Review: Best of Bug hosted by Adam Buxton

Best of Bug hosted by Adam Buxton

Last night I made the trek through to Edinburgh on a school night for the rare opportunity to see Adam Buxton’s Bug show in Scotland. Although I was feeling the effects today, it was well worth it.

I am a big Adam Buxton fan. I’m also a huge music enthusiast, and I enjoy interesting music videos. So Bug is more or less the perfect show for me.

I last saw Bug at the Edinburgh Fringe in 2011. It probably made me laugh more than anything else in recent years. I have since enjoyed the TV show, which is basically a condensed version of the live show, and is a good introduction to the concept.

It is a very unconventional show though. Ostensibly, Bug is a celebration of the medium of music videos. But much of Adam Buxton’s routine is tangentially, if at all, related to music videos.

As such, the show is a mixture of serious appreciation of art and ludicrous humour. So it’s interesting to gauge the reactions of fellow audience members. I overheard a lot of conversations where people liked one aspect of the show, but were less enamoured of another.

Fans of Adam Buxton that aren’t so geekily into music videos will find the core of the show boring. But some music aficionados in the audience might not see the appeal of Adam Buxton’s “bits”.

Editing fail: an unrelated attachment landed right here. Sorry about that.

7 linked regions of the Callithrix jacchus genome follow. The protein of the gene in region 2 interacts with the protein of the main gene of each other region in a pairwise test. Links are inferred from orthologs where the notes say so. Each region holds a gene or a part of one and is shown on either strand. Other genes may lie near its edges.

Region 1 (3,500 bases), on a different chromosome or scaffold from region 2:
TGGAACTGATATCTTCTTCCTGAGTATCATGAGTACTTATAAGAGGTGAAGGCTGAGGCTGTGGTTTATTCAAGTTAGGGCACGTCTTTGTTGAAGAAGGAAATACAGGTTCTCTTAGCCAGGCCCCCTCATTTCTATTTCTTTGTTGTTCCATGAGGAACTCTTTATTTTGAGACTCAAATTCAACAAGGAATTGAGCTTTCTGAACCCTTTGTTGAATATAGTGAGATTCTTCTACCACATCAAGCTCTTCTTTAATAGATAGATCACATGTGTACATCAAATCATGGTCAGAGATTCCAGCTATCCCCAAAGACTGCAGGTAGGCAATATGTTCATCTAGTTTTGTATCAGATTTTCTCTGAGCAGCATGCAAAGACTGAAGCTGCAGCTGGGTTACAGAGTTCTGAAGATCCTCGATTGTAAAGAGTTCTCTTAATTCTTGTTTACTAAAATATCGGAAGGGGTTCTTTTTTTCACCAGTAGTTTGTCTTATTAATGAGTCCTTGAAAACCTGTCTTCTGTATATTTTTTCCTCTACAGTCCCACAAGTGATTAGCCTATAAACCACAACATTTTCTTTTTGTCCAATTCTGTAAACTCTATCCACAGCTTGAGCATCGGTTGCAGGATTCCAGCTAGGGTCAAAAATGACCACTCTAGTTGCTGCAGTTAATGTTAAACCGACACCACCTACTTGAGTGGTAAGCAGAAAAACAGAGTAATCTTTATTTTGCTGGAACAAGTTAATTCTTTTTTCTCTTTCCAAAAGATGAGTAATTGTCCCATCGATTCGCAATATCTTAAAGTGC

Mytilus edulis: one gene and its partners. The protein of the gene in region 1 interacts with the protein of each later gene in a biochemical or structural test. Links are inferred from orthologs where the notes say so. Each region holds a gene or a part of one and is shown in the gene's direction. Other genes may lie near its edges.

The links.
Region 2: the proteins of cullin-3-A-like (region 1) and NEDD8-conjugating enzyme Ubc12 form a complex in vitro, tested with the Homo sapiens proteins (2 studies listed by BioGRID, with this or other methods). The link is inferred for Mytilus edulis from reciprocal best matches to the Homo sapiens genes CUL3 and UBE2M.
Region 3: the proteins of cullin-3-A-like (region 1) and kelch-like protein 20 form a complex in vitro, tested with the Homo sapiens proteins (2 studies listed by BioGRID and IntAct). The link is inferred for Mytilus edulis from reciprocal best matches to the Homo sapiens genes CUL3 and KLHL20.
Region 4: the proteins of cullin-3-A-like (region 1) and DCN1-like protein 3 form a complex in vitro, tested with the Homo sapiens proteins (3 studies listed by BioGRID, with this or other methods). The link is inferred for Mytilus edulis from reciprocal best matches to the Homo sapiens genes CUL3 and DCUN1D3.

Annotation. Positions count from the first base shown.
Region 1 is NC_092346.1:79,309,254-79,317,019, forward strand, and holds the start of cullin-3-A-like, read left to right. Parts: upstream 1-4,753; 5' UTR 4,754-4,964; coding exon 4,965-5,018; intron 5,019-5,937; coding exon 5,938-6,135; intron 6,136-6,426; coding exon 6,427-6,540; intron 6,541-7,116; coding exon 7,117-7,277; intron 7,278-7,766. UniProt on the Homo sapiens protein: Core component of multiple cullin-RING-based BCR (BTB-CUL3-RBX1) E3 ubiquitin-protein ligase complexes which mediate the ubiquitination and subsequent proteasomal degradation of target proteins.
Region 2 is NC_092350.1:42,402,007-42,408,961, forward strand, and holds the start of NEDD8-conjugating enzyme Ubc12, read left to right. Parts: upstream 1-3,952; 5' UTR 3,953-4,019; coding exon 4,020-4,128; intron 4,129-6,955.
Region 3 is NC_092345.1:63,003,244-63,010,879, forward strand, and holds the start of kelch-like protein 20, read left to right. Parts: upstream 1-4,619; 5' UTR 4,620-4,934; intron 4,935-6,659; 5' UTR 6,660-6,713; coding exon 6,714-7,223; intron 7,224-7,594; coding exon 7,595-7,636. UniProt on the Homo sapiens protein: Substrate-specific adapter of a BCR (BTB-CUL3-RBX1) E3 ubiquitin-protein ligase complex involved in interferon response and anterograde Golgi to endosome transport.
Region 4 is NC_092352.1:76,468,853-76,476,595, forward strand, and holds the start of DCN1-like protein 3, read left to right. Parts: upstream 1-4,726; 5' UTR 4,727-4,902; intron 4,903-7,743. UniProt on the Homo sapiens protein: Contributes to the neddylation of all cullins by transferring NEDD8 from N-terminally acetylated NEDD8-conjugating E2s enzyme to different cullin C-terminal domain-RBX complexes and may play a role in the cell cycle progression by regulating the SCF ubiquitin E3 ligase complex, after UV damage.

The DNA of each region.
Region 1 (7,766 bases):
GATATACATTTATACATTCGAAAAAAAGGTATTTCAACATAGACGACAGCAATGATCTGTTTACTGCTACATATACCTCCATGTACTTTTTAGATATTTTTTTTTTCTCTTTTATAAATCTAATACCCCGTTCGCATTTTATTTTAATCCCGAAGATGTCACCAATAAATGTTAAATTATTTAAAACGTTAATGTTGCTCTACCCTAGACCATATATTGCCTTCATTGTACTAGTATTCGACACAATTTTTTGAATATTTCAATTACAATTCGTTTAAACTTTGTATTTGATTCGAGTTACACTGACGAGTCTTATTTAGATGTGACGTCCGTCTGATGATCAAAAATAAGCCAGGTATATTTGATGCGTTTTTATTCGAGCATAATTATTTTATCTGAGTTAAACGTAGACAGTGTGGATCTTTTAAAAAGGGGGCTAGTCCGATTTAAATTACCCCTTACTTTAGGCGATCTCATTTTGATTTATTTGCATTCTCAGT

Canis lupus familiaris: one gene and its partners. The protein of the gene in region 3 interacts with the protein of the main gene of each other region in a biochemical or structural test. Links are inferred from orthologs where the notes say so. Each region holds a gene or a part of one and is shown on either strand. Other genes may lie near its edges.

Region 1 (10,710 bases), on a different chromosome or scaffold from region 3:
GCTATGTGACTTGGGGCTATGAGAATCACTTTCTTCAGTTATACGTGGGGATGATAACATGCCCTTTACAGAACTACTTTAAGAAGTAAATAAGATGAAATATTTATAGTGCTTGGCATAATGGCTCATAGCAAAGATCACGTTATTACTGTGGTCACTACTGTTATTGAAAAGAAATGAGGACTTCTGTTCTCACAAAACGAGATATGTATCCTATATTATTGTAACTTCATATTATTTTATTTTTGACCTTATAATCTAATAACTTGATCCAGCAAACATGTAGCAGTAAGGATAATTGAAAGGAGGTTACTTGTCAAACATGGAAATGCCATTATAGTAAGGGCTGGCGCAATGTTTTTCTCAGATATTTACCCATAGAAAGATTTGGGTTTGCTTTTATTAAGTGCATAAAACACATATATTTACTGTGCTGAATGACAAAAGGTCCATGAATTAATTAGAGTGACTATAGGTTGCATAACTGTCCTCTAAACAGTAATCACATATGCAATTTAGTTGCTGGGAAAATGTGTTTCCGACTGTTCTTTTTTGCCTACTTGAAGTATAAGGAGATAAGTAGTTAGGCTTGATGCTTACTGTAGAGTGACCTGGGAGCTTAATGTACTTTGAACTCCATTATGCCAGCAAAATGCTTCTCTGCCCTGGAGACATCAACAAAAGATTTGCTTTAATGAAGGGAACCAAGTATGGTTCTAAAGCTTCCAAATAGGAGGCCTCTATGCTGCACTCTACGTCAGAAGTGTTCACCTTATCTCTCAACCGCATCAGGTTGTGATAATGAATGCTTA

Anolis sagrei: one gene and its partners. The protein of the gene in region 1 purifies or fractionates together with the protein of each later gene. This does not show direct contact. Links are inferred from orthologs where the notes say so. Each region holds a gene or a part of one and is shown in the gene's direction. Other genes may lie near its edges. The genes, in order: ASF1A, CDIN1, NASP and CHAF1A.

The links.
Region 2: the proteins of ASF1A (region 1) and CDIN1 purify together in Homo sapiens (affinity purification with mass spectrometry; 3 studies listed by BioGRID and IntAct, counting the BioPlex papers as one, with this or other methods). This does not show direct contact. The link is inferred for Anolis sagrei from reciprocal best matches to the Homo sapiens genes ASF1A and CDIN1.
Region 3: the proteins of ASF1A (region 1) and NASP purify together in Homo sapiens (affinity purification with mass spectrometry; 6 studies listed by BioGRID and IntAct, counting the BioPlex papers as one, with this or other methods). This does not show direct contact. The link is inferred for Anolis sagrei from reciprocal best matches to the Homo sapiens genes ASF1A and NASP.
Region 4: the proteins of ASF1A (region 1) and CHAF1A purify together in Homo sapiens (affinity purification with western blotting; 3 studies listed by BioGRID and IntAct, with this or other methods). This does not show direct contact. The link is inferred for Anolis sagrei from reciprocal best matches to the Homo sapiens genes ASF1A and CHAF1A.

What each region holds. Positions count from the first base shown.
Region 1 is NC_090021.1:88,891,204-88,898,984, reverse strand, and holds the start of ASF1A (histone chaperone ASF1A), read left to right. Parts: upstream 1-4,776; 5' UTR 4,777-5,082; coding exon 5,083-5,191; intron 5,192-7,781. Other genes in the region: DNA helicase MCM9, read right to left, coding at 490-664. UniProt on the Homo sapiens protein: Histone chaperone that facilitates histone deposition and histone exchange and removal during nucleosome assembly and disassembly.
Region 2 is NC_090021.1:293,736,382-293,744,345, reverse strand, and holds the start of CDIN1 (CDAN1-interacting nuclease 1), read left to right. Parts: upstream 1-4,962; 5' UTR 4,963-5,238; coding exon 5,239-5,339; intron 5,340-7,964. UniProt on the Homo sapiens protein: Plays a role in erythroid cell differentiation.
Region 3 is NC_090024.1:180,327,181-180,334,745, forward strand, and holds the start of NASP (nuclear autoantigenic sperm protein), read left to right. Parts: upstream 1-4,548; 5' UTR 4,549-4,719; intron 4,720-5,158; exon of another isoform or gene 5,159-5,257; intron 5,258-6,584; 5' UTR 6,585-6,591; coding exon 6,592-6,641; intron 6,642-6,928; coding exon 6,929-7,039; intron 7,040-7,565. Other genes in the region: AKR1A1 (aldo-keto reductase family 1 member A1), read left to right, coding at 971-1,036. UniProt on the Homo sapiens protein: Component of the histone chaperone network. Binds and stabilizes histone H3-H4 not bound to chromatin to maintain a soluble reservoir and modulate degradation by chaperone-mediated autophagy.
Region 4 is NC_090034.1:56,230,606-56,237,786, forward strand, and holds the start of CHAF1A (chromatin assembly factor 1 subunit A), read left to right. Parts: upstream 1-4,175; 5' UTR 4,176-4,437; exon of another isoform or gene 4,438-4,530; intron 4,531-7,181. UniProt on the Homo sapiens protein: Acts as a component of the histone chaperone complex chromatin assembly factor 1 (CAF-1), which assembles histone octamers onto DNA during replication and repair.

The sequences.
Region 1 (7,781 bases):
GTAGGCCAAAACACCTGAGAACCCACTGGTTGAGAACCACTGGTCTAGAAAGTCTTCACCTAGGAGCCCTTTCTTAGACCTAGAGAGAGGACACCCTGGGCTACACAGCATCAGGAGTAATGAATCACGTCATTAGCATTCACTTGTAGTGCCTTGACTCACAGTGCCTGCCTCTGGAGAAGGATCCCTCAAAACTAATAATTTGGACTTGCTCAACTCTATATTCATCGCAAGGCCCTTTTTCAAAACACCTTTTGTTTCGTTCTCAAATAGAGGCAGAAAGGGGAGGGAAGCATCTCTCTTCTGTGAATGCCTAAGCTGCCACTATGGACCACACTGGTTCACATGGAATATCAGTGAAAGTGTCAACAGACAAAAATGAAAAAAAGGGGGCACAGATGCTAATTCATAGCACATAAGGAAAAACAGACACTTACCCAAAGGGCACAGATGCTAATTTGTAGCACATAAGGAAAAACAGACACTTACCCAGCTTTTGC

The show began with a hysterical song about Scottish accents, a great throwback to a classic moment on his BBC 6 Music radio show with Joe Cornish. Before long, there was hushed silence as we began watching ground breaking music videos.

Adam Buxton’s material was peppered throughout the evening. This particular show contained a lot of David Bowie inspired skits. These were absolutely brilliant, and hopefully they will appear on YouTube soon enough.

But as usual with Bug, the main attraction was Adam Buxton’s unique look into the murky world of YouTube comments. Adam Buxton is the world’s foremost miner of the comedy gold to be found in the depths of YouTube.

If you hadn’t seen it, it would be difficult to believe how Adam Buxton could add value by reading out other people’s content in silly voices. But he has it down to a fine art. It’s the details that count, from the perfect silly voices to pronouncing the spelling mistakes. It underlines the crazy world of YouTube comments perfectly.

Bug might be not be everyone’s cup of tea. But I think it is brilliant. If a Bug show ever comes near you, I would recommend you go along.


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